Syphilis – also called lues – is a very easily transmitted infection that can occur all over the body. It can be treated well with antibiotics, but the infection often remains undetected. Late or untreated, the infection progresses in several stages and can have severe to life-threatening consequences.
The bacteria of syphilis can be found anywhere where the skin and mucous membranes are affected by the pathogen, as well as in the blood. The bacteria are passed on through even the smallest injuries in the mouth and on the body. The affected body parts are usually the mouth, cock, front hole, ass and surrounding skin.
Transmission can occur during fucking, fisting, blowing and all other sex practices, as well as during substance use (with shared utensils).
Condoms and internal condoms can reduce the risk of infection. You can also use them to prevent transmission through shared toys.
When fisting, gloves can reduce the risk of infection. Each person should use their own lubricant or lubricant pot. Important: Lubricants containing grease attack latex. Use latex gloves only in combination with fat-free lubricant.
When fisting or fucking with several partners: Change the condom, gloves or toy before you fuck someone else.
Make sure you are protected against HIV. Syphilis can increase the risk of HIV transmission, as the HIV virus finds an easier way into the body through the inflammation and the associated damage to the mucous membranes.
You should not touch weeping skin or ulcers.
When using substances, only use your own utensils and refrain from sharing.
The risk of transmission can be reduced, but not completely avoided. Therefore: Regular tests help to detect an infection early and to treat it as soon as possible.
Inform your sex partners if you are diagnosed with syphilis and wait until the medical treatment is finished before you have sex again.
Syphilis infection often causes no symptoms at first, or symptoms that are unclear. As a result, it is often diagnosed and treated late. It then progresses in three stages.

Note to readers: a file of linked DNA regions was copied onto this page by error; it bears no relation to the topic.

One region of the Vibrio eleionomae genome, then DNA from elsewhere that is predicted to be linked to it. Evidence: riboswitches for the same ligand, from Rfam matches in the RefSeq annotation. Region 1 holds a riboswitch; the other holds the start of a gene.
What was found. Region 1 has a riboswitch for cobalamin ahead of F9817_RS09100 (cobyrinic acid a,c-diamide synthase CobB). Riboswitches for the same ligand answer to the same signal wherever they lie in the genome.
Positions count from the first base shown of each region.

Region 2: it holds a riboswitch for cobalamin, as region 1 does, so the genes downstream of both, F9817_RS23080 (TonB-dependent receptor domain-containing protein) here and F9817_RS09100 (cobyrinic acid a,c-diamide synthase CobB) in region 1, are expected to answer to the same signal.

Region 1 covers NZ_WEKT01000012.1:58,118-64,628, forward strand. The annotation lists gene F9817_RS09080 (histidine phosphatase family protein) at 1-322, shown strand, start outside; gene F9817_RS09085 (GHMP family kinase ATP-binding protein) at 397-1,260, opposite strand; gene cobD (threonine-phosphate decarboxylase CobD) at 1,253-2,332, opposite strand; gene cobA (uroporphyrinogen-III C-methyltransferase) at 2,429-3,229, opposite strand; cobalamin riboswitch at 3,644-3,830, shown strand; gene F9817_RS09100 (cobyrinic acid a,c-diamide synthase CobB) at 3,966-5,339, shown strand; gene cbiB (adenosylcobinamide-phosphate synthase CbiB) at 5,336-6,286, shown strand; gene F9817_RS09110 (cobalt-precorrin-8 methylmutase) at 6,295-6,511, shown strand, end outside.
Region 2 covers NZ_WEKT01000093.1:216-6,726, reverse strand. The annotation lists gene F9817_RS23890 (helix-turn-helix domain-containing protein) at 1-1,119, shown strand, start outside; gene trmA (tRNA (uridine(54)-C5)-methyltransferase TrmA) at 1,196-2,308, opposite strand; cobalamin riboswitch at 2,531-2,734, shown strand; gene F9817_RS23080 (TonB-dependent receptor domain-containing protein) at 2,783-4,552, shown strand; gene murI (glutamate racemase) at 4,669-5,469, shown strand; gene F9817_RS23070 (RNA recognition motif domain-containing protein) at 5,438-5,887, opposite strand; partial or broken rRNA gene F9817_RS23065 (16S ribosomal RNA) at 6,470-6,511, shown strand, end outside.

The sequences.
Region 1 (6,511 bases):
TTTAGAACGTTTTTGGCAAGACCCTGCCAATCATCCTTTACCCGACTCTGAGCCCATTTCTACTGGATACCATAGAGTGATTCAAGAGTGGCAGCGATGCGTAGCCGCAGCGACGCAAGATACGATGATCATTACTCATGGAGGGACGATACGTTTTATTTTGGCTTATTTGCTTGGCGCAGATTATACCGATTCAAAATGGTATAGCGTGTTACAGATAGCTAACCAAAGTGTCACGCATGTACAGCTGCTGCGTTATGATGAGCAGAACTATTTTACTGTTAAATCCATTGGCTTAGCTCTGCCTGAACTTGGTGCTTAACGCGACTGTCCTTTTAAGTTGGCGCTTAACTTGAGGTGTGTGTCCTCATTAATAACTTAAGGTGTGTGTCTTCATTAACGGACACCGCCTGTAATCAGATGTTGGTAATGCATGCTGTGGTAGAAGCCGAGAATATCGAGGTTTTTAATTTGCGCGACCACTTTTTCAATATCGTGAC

In the beginning, a painless, possibly wet ulcer may form at the site of contact and cause the lymph nodes to swell. These symptoms usually disappear on their own.
In the further course, flu-like symptoms such as fever, headache and joint pain as well as skin rashes and tongue coating may occur, which also usually stop on their own.
Only after years do ulcers appear all over the body. The pathogens can cause severe damage to organs and the nervous system (risk of blindness, deafness and mental deterioration).
Test & treatment
Syphilis can be detected by a blood test. If you have already had syphilis, a laboratory test will give the most reliable result. Syphilis infections have to be reported to the Robert Koch Institute (RKI) – your name will not be transmitted.
In people with immunodeficiency (for example, untreated HIV infection), a syphilis test is sometimes falsely negative despite clear symptoms (“false negative result”).
In the early stages, syphilis can be treated well with antibiotic injections administered over a certain period of time (2-3 weeks). If detected later, treatment may take longer.
For people with HIV, there may be other special requirements for testing and treatment. It is best to clarify this with the medical specialist you trust.
After syphilis therapy, people with HIV still need to have regular blood tests to make sure that the syphilis has really been successfully treated for the long term and has not flared up again.
The tests can be done by specialists in urology or skin and sexually transmitted diseases. In many sexual health centres, AIDS help centres or testing projects such as Checkpoints, the tests and consultations can often be offered anonymously and at low cost.
“Ich weiss was ich tu” video in German: Syphilis – easily explained: transmission, treatment, protection